While these situations can and do happen, their frequency is far less than we're made to believe or think. Never mind that you might not have been the most qualified candidate for that coveted job. Never mind that maybe someone else showed more/better leadership potential for that promotion. It's far, far easier to blame someone else for one's failings than it is to take responsibility for those failings.

          A little introspection can go a very long way in these cases. But as long as the "aggrieved" party refuses to acknowledge and accept responsibility for the "failure," there can never be any introspection. That introspection may prompt the "aggrieved" party to seek additional training or schooling to better position themselves for that next coveted job opening or promotion. Without accepting responsibility, the "blame game" continues on, ad nauseum, over and over and over again.

          Related to responsibility is accountability. In fact, "responsibility" is listed as a synonym for "accountability" in the dictionary. Even though the dictionary lists them as synonymous, I see them as separate. There's not many degrees of separation, but I still view them separately. In my mind anyway, accountability means a willingness to accept the consequences of your actions. It also means that you own up to your own mistakes, shortcomings, and faults. Just as they preach in many of the 12 step programs, admitting that you have a problem is 50% of the solution.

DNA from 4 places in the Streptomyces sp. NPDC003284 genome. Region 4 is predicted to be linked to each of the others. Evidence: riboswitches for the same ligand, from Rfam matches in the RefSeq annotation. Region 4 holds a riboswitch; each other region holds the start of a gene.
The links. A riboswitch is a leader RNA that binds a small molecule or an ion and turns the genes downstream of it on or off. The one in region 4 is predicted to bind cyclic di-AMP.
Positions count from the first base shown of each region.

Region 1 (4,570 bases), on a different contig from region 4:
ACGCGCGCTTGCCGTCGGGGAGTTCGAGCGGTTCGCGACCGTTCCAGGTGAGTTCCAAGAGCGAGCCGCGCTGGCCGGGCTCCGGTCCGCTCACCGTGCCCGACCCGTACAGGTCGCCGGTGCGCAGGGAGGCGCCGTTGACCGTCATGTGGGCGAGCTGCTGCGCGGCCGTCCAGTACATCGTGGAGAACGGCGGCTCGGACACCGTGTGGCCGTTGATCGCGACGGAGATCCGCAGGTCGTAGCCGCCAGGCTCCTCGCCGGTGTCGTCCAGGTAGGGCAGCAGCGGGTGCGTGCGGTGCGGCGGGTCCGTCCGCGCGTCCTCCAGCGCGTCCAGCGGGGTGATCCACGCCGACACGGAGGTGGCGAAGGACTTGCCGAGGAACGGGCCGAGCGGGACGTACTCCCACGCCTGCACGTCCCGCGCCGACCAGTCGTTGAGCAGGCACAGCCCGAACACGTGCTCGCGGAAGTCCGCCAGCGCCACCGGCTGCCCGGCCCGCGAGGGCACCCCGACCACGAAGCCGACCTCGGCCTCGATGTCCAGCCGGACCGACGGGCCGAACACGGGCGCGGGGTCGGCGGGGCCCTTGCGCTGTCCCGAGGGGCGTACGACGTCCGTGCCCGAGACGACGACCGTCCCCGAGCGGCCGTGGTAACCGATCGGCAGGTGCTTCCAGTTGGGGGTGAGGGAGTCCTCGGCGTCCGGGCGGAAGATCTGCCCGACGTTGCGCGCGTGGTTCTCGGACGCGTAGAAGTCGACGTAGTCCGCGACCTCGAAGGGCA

• Devices/Embedded

  • Leftovers

    • Monopolies

      • If You Thought Google's Evilness Was Limited To The Internet, You'd Be Wrong

        The story about the origins of COVID-19 continues to be played out like a poorly acted horror film. EcoHealth Alliance, headed by Peter Daszak, has been deliberate and one of the principal players in trying to debunk the lab origins of the virus, despite mounting evidence that the virus had indeed escaped from the Wuhan Institute of Virology. Daszak was one of the members of the WHO team who set out to attempt to find a naturally occurring evolution of the virus.